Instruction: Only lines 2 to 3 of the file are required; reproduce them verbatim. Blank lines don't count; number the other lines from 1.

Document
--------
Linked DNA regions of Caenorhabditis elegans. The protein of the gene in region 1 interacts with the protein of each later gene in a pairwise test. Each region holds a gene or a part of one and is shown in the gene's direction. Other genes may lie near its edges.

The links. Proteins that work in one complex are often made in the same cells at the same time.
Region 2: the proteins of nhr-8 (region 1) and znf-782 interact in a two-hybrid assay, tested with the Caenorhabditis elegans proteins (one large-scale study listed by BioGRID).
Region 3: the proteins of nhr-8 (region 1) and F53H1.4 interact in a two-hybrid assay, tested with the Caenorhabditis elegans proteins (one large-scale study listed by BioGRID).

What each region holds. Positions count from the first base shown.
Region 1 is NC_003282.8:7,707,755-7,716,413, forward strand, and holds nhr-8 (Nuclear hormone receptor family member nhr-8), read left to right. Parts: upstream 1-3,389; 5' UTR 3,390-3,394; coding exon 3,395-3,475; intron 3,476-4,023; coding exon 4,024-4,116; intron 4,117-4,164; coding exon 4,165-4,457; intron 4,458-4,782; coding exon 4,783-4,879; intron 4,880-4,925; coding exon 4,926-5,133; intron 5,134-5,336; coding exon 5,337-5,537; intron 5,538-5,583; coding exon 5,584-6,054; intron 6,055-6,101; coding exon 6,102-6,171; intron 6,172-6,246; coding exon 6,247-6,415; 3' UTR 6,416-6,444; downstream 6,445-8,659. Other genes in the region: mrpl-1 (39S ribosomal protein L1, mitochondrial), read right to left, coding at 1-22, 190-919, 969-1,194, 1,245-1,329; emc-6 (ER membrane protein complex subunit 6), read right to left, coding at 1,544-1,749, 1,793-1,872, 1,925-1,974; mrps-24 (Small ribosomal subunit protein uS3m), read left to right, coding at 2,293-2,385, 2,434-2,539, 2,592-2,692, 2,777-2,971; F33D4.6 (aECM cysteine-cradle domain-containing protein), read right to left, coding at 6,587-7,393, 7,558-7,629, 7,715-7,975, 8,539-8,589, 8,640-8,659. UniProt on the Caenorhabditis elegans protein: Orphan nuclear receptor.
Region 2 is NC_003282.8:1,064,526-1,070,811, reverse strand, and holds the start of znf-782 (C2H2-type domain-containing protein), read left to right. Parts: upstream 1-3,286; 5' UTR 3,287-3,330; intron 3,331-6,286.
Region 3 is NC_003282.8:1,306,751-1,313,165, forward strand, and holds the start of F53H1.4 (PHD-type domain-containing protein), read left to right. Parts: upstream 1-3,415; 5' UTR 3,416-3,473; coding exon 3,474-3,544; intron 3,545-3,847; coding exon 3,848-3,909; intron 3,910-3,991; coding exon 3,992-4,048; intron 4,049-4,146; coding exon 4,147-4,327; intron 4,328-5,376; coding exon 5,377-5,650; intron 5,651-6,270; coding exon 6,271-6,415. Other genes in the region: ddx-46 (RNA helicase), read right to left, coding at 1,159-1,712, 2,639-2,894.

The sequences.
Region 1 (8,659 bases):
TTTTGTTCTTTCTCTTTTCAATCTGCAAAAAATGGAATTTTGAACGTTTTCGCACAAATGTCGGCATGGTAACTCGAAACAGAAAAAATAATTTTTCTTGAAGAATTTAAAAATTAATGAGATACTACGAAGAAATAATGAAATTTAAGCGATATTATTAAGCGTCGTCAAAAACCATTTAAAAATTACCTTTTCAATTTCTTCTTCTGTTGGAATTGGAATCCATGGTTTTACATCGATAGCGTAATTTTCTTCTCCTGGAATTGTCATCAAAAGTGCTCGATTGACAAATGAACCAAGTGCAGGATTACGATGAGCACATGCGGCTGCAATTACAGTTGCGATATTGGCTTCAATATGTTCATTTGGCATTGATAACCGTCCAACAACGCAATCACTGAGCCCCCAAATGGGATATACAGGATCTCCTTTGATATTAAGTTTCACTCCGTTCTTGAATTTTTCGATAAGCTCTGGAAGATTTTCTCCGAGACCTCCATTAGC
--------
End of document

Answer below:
The links. Proteins that work in one complex are often made in the same cells at the same time.
Region 2: the proteins of nhr-8 (region 1) and znf-782 interact in a two-hybrid assay, tested with the Caenorhabditis elegans proteins (one large-scale study listed by BioGRID).